6 – Job Development and Job Placement

The ultimate goal of vocational rehabilitation (VR) services is the achievement of employment goals resulting in the attainment of gainful employment and independence. To facilitate achievement of consumer employment goals through the job development and placement process, a number of factors should be considered. These factors include:

Marketing to Employers

Federal legislation such as the Americans with Disabilities Act (ADA) and the expansion of technology and related workplace accommodations have greatly contributed to opening doors of opportunity for persons who are hard of hearing or late deafened. In spite of these advances in the workplace, attitudinal obstacles remain. Chief among them are those associated with overcoming employer reluctance due to concerns about communication and safety related to hiring individuals with hearing loss. Communication specialists,  or Rehabilitation Counselors for the Hard of Hearing and Late Deafened, who remain abreast of current developments in technology, including telecommunication technology, can help amend and address many of these concerns. The counselor should consider offering employer orientations that include:

Advocating for Workplace Accommodations

Often, persons who are hard of hearing are not willing to call attention to their hearing loss or are unaware of the severity of the hearing loss and tend to become isolated in the workplace. These workers can benefit from access to training to become more aware of appropriate workplace accommodations and ways to effectively assert themselves in addressing their on-the-job communication needs.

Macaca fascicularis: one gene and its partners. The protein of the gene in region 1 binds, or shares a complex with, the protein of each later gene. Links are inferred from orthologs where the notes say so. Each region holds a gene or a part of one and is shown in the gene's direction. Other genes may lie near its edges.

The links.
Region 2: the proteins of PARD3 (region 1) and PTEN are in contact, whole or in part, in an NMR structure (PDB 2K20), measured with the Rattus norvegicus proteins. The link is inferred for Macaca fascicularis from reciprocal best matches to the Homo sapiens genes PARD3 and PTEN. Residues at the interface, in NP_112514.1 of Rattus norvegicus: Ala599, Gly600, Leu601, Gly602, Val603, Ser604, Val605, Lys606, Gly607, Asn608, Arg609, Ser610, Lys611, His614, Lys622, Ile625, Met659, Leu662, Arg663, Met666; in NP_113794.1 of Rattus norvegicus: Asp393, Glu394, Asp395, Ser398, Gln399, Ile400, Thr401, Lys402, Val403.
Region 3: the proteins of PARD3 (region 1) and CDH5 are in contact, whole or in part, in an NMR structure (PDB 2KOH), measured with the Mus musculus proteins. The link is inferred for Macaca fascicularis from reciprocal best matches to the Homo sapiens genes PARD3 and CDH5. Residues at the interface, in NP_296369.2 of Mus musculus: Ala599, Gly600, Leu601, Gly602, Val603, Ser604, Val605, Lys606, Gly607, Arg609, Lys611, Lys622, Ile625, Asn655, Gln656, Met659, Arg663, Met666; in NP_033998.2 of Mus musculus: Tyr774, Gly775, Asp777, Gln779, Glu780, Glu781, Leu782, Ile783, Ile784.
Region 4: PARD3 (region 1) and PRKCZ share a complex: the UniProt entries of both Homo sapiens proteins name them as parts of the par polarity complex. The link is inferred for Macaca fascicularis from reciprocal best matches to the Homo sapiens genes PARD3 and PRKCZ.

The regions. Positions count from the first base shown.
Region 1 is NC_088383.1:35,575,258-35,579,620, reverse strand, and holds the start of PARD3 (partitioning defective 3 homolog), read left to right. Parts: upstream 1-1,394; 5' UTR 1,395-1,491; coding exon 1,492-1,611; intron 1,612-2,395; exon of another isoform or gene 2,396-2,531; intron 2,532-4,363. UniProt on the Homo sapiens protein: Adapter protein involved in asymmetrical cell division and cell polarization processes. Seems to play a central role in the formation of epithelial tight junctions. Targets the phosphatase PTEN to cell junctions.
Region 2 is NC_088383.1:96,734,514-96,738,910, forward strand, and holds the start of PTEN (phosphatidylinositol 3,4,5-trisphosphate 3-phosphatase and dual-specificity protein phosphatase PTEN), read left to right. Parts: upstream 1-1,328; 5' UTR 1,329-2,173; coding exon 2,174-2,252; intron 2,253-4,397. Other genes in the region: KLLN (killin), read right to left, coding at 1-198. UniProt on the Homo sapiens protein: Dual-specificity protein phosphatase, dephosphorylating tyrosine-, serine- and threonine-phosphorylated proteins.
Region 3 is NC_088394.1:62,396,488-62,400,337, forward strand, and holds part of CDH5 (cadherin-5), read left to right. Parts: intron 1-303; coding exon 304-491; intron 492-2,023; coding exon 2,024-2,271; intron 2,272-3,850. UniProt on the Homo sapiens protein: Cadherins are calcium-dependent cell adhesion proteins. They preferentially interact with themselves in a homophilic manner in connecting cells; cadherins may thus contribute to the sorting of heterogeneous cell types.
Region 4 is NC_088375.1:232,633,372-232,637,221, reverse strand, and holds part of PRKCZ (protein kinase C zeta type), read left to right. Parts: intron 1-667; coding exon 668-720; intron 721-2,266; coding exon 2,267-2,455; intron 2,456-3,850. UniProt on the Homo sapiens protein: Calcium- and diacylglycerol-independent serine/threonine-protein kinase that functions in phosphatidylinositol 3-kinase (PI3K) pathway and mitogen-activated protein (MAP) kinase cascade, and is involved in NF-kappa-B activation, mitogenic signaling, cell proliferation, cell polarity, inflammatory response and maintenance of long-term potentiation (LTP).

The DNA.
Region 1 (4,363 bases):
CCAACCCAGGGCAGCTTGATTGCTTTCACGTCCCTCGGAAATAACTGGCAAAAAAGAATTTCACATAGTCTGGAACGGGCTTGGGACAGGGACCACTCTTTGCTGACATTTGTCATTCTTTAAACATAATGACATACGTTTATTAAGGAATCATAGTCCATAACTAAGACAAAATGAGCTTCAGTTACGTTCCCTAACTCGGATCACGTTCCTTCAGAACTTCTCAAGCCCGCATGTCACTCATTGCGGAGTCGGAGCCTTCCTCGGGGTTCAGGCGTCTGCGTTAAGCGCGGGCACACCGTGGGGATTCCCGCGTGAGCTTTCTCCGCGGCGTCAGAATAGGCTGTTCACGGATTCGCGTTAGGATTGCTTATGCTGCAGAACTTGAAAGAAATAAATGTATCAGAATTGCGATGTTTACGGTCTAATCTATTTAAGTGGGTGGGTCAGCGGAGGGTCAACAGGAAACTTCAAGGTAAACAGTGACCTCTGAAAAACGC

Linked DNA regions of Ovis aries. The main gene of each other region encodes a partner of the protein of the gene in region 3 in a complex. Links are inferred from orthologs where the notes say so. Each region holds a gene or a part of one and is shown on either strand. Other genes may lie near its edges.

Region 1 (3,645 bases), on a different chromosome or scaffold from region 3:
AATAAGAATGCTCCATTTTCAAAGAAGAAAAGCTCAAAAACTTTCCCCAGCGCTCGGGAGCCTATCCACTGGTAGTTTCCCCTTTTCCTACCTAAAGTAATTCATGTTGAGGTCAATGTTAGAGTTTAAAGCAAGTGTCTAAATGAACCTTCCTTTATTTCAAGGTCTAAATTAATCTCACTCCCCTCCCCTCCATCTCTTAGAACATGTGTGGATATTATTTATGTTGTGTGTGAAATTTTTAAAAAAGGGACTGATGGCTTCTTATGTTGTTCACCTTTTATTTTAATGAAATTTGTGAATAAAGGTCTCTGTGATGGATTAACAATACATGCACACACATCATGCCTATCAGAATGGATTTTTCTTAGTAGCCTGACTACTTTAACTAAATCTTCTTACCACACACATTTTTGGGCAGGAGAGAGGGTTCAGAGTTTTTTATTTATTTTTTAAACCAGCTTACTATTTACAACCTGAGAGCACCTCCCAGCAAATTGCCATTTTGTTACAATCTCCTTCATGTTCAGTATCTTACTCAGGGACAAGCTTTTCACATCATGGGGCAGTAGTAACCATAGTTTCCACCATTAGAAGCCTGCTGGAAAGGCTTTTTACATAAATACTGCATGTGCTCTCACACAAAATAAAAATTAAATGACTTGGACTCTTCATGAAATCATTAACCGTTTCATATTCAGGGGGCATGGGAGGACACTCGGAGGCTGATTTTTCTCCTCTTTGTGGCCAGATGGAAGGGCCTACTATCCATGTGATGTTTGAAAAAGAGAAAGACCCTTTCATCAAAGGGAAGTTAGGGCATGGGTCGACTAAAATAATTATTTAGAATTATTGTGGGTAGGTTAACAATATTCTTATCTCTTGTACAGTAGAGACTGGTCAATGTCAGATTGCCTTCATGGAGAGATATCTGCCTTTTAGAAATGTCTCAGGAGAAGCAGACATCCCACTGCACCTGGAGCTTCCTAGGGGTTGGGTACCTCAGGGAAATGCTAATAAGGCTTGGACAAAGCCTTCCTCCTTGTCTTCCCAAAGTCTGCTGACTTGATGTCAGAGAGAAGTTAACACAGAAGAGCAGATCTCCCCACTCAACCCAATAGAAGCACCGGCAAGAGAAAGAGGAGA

The VR counselor can prepare an individual who is hard of hearing or late deafened to be successful in job search, job interview and job orientation. Counseling and practice in the following skills should result in increased consumer confidence and employability:

Job Retention and Career Advancement

Once consumers obtain employment, a desired outcome is that they will retain their jobs and advance in their careers. It is not uncommon, however, for consumers with hearing loss to encounter challenges in their efforts to advance in their careers. These challenges are attributed, at least in part, to communication barriers. These communication barriers may include lack of access to accommodations such as assistive listening devices, and difficulties interacting and communicating with co-workers and supervisors. Factors critical to job retention and advancement may include:

Job Analysis and Work Site Assessment

The VR counselor who is trained as an effective communication specialist can help with employer, employee and co-worker education and technical assistance. This should begin with job analysis to identify the essential tasks of the job and how would the effects of the hearing disability affect performance of these tasks. Specific communication demands of the job and examples to be addressed include:

Environmental factors such as lighting, location of workstation and furniture placement need to be considered. Keeping in mind the consumer’s role in identifying reasonable accommodations, the counselor may offer tools for assessing the accessibility of a work site. Solutions can be defined in terms of Low-Tech, High-Tech or “No-Tech.”

As a consumer is preparing for the world of work and a specific job, the counselor should also prepare him or her for evaluating communication needs on the job and negotiating for reasonable accommodations. Counselors need to educate consumers and employers regarding the following types of reasonable accommodations and examples:

The more in-depth job analysis and job site assessment the VR counselor can do, the more effective job accommodations and solutions can be obtained. An excellent resource for the VR counselor to perform and learn this process is “On the Job With Hearing Loss” by Rebecca Morris.